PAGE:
Often was he convented before the bishops in the Consistory of St. Paul's; where he persisted obstinate in his opinions, flatly denying the authority of that court. And no wonder that he slighted the power of earthly bishops, denying the Divinity of Him who is ``the Shepherd and Bishop of our souls'', 1 Peter ii. 25. The disputation against him was principally managed by John King, bishop of London, who gravelled and utterly confuted him with that place of scripture: ``And now, 0 Father, glorify thou me with thine own self with the glory which I had with thee before the world was'', John xvii. 5. This text, I say, was so seasonably alleged, so plainly expounded, so pathetically enforced, by the eloquence and gravity of that bishop, (qualities wherein he excelled), that it gave marvellous satisfaction to a multitude of people there present, that it is conceived it happily unproselyted some inclinable to his opinions; though Legate himself remained pertinacious, both against the impressions of arguments and scripture, daily multiplying his enormous opinions. It is the happiness nature indulgeth to monsters, that they are all barren; whereas, on the contrary, monstrous positions are most procreative of the like, or worse than themselves.

Before we set down his pestilent opinions, may writer and reader fence themselves with prayer to God against the infection thereof; lest, otherwise, touching such pitch (though but with the bare mention) defile us, casually tempting a temptation in us, and awaking some corruption, which otherwise would sleep silently in our souls. And if, notwithstanding this our caution, any shall reap an accidental evil to themselves by reading his damnable opinions, my pen is no more accessary to their harm, than that apothecary is guilty of murder, if others, out of a licorish curiosity, kill themselves with that poison which he kept in his shop for sovereign use to make antidotes hereof. His damnable tenets were as followeth:---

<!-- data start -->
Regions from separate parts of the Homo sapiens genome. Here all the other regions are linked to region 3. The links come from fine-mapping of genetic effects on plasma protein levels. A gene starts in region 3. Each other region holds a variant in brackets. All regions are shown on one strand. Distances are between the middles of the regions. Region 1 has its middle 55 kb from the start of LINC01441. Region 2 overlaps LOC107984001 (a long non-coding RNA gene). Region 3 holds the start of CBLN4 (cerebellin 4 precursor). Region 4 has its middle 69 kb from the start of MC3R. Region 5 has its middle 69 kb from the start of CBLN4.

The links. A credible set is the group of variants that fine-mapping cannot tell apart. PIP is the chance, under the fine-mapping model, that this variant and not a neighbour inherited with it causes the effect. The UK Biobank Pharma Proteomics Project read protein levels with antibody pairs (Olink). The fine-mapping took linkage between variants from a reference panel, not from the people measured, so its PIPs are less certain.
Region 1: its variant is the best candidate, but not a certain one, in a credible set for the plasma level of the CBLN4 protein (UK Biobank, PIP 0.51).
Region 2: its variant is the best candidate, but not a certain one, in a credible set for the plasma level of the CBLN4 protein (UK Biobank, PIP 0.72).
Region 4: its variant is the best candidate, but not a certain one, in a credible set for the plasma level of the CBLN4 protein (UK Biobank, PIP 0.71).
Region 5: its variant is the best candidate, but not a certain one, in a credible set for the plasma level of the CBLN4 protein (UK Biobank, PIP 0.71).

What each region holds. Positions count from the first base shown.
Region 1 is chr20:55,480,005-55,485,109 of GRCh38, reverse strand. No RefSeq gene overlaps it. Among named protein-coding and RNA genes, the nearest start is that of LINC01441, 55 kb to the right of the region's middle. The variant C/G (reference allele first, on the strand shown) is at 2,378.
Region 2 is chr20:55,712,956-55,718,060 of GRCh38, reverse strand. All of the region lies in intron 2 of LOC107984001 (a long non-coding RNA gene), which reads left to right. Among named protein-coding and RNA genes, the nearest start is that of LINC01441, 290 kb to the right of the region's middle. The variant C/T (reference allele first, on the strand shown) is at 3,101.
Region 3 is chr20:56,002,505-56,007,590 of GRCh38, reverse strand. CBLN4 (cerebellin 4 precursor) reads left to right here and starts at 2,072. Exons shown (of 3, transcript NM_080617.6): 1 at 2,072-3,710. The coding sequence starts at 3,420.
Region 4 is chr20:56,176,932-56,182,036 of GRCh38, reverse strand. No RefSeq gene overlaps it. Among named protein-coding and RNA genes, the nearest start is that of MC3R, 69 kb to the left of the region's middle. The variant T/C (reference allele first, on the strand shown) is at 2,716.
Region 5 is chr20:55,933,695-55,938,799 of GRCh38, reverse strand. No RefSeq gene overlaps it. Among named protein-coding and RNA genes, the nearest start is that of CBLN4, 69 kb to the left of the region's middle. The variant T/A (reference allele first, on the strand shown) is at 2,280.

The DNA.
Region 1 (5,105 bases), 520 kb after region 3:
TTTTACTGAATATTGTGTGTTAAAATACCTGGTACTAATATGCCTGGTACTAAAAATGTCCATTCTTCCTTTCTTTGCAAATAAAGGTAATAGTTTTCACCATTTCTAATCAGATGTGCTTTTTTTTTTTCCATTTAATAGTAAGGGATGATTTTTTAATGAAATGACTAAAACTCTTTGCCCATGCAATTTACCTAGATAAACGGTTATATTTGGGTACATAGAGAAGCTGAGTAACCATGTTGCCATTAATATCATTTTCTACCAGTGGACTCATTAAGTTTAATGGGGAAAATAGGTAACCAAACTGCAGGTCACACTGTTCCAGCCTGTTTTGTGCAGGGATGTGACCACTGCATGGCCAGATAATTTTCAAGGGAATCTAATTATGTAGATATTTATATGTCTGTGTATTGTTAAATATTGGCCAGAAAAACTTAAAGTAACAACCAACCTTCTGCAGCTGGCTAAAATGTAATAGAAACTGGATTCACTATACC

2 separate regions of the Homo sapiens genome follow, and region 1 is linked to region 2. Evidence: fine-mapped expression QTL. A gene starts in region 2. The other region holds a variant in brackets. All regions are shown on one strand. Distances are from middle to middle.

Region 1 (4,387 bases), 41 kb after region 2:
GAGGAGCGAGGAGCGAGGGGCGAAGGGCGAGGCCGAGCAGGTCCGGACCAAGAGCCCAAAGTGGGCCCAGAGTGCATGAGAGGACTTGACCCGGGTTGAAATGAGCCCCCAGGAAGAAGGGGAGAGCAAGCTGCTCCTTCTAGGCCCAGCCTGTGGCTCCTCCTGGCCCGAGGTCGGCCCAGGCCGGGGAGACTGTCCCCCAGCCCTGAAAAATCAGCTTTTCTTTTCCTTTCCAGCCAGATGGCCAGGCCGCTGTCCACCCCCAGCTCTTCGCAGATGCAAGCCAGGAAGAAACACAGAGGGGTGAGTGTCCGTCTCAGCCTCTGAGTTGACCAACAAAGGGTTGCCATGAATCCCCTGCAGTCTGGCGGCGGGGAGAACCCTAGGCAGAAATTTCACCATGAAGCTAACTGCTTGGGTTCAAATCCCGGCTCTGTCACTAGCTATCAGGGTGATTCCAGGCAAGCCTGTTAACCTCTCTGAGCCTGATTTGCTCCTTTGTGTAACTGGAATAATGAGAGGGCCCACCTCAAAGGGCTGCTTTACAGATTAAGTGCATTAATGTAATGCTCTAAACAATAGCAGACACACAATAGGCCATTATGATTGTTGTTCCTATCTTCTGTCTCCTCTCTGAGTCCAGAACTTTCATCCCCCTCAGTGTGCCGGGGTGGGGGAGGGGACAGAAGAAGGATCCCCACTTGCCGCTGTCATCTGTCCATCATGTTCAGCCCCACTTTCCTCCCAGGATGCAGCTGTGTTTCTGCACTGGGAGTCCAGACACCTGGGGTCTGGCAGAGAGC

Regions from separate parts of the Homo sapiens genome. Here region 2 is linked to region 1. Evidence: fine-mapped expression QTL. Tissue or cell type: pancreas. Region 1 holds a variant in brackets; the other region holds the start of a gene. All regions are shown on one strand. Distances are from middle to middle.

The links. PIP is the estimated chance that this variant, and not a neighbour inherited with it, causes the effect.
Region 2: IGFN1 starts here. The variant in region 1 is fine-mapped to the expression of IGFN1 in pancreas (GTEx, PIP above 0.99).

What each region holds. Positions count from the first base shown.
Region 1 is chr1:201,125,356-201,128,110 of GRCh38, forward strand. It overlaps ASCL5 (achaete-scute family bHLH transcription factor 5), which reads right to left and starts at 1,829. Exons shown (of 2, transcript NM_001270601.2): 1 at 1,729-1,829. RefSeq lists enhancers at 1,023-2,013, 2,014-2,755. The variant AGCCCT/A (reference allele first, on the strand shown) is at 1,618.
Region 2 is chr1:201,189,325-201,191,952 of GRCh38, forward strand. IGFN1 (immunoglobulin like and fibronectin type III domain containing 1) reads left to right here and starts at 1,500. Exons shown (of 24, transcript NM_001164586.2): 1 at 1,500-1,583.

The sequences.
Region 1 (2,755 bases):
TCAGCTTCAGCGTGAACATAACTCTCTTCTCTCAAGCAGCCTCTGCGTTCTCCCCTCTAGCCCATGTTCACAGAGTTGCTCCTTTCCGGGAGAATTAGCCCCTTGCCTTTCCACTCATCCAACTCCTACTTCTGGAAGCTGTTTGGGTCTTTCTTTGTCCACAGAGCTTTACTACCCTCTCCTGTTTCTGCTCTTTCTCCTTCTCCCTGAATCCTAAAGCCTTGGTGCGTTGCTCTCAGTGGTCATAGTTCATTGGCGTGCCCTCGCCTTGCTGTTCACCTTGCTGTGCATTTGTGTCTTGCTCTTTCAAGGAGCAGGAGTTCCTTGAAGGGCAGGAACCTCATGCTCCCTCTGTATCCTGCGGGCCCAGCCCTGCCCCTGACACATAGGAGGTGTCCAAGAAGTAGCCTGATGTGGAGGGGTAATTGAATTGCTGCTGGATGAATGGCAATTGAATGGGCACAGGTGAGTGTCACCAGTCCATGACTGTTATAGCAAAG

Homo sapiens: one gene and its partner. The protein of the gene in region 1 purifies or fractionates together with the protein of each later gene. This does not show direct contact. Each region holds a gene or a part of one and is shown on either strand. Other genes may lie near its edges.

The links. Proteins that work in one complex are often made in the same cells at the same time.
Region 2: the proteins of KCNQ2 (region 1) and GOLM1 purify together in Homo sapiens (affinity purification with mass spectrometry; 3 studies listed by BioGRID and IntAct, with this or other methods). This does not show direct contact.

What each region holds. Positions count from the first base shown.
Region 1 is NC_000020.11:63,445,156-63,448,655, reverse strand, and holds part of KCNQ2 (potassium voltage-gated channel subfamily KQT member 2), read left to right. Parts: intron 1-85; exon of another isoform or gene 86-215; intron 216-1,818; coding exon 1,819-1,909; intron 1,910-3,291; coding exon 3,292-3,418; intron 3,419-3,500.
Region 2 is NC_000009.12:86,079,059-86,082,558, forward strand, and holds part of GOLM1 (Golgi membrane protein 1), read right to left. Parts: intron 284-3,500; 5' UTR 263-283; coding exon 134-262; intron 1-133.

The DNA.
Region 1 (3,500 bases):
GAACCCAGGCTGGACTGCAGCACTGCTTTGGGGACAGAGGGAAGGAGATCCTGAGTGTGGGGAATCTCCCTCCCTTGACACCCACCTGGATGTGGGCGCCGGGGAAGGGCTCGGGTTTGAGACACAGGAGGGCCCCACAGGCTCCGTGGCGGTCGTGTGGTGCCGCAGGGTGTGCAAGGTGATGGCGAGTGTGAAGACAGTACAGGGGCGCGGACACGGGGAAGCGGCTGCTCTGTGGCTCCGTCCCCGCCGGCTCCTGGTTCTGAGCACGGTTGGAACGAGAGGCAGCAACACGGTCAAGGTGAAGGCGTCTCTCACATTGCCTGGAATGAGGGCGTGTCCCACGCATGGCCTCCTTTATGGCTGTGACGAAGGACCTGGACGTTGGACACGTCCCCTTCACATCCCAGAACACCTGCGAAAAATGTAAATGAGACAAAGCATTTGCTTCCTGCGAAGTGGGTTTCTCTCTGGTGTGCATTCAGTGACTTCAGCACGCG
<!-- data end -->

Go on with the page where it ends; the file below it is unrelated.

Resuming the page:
1. That the Creeds called the Nicene Creed, and Athanasius's Creed, contain not a profession of the true Christian faith.
  2. That Christ is not ``God of God; begotten, not made''; but begotten and made.
  3. That there are no persons in the Godhead.
  4. That Christ was not God from everlasting, but began to be God when he took flesh of the Virgin Mary.
  5. That the world was not made by Christ.
  6. That the apostles teach Christ to be man only.
  7. That there is no generation in God, but of creatures.
  8. That this assertion, ``God to be made man'', is contrary to the rule of faith, and monstrous blasphemy.
  9. That Christ was not before the fulness of time, except by promise.
  10. That Christ was not God, otherwise than an anointed God.
  11. That Christ was not in the form of God equal with God, that is, in substance of God, but in righteousness, and giving salvation.
  12. That Christ by his Godhead wrought no miracle.
  13. That Christ is not to be prayed unto.

For maintaining these opinions, Legate had long been in prison in Newgate, yet with liberty allowed him to go abroad; not contented wherewith, he openly boasted, and often threatened to sue the court which committed him, for reparations for false imprisonment; so that his own indiscretion in this kind hastened his execution.

For hereupon bishop King finally convented him in the Consistory of St. Paul's; and that worthy prelate, foreseeing that his proceedings herein would meet with many listening ears, prying eyes, and prating tongues, chose many reverend bishops, able divines, and learned lawyers to assist him. So that the Consistory, so replenished for the time being, seemed not so much a large Court, as a little Convocation. By the counsel and consent of these, by his definitive sentence, March 3rd, he ``pronounced, decreed, and declared the foresaid Bartholomew Legate an obdurate, contumacious, and incorrigible heretic.'' And by an instrument called a significavit, certified the same into the chancery, delivering him up unto the secular power; the church-keys in such cases craving the help of the civil sword. Whereupon, king James, with his letters, dated March 11th, under the Privy-Seal, gave order to the Broad-Seal to direct the writ de heretico comburendo to the sheriffs of London, for the burning of the foresaid Legate.